EQC is 'state-sponsored elder abuse'

CHARLES ANDERSON
Last updated 10:30 16/12/2013
Marty Miller
Marion van Dijk
DIRE STRAITS: Marty Miller forced out of retirement to fund bills on an empty home.
Garlinge Apartments
Joseph Johnson
MULTI-UNIT DWELLING: Garlinge Apartments in Merivale

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A resident of a Merivale apartment block, who had to come out of retirement to fund his empty residence, calls the way the Earthquake Commission has handled the case "state-sponsored elder abuse".

Resident Marty Miller said the Garlinge Apartments were once a cost-effective place to live in upmarket Merivale.

It had a company structure that only had one bill for insurance and power that was shared by the 14 residents, many of whom were retirees.

But after the earthquakes, Miller said that convenience became a "nightmare".

As a multi-unit dwelling, the Earthquake Commission was still trying to figure out how to apportion its payout to each apartment.

In the meantime, some of its residents have had to take out loans to continue to finance its insurance, even though the apartment block sits empty.

"It's state-sponsored elder abuse," said Miller.

He had to move to Nelson and come out of retirement to finance his former home.

"I'm only just keeping my head above water."

The residents have filed a complaint against EQC and been told many times of a shifting deadline.

The apartments' chairman, Andrew Ott, said the residents could not move on until EQC settled.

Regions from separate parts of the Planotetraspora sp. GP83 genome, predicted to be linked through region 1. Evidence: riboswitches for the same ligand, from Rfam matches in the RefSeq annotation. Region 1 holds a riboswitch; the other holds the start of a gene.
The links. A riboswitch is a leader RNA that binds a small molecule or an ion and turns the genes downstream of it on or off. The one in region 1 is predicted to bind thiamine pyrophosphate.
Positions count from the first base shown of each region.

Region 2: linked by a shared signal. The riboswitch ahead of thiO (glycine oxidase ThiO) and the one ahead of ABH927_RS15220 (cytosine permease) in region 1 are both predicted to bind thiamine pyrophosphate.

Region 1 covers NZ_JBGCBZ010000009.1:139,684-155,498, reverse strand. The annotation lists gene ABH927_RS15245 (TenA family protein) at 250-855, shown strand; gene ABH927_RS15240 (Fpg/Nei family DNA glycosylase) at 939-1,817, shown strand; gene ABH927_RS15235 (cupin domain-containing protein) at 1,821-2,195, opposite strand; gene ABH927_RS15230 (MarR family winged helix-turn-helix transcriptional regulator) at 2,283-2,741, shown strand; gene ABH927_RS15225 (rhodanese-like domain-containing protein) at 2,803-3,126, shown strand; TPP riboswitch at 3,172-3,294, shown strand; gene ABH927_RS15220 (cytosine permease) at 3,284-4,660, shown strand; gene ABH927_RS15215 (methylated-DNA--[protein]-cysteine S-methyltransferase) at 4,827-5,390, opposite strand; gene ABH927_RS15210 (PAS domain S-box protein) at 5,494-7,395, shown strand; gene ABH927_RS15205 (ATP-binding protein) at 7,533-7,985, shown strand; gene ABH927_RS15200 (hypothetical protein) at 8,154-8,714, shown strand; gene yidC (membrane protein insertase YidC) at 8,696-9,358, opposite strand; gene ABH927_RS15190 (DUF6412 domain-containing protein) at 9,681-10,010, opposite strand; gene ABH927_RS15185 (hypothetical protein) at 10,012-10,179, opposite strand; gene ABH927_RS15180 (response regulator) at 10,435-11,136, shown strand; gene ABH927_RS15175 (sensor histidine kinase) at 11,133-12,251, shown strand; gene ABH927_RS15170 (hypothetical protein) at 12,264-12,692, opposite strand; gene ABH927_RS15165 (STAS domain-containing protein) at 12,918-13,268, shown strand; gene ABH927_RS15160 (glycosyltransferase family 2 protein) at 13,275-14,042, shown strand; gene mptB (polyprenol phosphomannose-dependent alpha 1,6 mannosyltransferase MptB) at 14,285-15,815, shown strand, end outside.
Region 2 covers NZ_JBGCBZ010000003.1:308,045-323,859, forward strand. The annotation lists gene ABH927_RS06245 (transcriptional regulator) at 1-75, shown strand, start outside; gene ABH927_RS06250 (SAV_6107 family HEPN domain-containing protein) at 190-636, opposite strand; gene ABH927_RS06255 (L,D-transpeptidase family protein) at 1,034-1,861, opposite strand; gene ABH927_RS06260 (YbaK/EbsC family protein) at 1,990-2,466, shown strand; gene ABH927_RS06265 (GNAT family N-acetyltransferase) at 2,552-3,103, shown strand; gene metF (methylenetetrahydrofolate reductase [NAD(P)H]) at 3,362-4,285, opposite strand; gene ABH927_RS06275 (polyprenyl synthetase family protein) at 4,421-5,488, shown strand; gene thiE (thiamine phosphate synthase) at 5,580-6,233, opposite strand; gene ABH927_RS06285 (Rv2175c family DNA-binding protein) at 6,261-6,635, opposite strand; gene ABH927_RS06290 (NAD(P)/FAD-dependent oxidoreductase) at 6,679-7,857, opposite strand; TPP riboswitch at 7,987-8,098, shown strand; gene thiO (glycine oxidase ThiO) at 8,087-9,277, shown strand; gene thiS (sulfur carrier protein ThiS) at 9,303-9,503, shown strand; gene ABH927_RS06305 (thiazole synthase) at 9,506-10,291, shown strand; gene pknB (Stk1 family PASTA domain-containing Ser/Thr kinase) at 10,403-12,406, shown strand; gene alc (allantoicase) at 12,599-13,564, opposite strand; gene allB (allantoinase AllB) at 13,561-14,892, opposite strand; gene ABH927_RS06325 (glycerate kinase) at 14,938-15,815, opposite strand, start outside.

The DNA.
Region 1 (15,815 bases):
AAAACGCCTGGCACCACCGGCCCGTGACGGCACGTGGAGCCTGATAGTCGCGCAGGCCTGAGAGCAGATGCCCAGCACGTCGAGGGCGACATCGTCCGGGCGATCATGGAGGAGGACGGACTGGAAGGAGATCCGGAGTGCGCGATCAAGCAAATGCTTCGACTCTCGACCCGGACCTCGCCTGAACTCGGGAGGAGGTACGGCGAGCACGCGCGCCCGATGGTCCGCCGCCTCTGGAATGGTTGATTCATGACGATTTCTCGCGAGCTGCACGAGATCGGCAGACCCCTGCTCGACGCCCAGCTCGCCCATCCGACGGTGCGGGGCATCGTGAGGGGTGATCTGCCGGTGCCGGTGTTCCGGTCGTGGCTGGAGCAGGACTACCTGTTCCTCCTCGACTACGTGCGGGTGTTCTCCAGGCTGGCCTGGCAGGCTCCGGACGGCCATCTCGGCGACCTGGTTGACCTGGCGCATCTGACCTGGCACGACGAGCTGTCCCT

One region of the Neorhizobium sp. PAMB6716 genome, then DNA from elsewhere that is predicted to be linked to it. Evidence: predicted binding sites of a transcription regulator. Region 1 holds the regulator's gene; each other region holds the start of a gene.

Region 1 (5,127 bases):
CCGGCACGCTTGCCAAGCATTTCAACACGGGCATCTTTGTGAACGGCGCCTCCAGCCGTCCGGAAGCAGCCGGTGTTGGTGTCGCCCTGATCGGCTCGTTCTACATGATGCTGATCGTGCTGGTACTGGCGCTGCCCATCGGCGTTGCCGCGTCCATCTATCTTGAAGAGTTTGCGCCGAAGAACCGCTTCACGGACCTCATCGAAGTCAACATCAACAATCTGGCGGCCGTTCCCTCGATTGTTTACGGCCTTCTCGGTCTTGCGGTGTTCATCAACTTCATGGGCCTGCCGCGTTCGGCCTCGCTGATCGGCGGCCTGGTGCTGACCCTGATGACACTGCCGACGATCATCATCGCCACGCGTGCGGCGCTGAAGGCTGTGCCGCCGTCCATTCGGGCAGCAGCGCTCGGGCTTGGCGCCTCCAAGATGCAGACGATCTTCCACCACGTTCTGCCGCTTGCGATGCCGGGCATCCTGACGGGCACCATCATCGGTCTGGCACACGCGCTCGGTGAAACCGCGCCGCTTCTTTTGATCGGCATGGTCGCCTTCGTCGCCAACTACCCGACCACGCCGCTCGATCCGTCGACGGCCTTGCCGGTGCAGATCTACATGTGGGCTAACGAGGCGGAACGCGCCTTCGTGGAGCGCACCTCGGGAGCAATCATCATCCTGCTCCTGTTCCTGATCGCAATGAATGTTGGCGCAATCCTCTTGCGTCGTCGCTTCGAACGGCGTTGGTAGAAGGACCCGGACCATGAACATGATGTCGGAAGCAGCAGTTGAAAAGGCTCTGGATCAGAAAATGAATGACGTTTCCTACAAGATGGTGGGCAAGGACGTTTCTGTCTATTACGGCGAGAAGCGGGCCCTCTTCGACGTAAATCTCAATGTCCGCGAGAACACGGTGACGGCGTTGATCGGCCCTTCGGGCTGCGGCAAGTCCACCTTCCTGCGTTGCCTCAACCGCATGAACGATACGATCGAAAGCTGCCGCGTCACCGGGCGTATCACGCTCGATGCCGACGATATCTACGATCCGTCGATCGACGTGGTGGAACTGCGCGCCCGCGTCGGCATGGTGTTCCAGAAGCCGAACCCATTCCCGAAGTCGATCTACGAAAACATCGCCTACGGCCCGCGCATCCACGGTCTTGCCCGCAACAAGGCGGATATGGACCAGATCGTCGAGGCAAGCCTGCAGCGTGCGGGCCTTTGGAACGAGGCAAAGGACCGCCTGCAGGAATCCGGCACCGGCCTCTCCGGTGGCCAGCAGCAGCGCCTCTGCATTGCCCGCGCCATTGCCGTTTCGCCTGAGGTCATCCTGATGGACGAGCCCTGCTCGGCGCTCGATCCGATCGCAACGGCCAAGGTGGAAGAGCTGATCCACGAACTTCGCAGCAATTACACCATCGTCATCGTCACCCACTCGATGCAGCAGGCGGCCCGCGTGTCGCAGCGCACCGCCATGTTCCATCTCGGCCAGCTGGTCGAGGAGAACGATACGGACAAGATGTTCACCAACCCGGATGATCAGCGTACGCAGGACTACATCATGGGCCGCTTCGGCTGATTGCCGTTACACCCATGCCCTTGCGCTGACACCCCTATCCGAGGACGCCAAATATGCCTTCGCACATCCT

"We have no idea about the information we get in terms of what is happening."

The last communication he had was that it was being "actively worked on".

"That is definitely not the stamp of it being handled with urgency."

There were some residents who were in "pretty dire straits".

"But we can't do anything to help."

There was an understanding that each apartment would receive a $100,000 payout for each earthquake event, but it was not clear how long it might take EQC to calculate a payout.

Miller said the payout needed to happen so they could sell the land and give residents some financial security.

"We are just basically standing there going into a third year," he said.

"It's horrific."

EQC national customer and claims manager Gail Kettle said there was a team working on multi-unit buildings and the commission was committed to ensuring the vulnerable were cared for.

"Circumstances are often unique and complex, requiring a range of factors to be considered when identifying vulnerability."

When vulnerability was identified, it would escalate claims or refer people to an agency for help.

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- The Press

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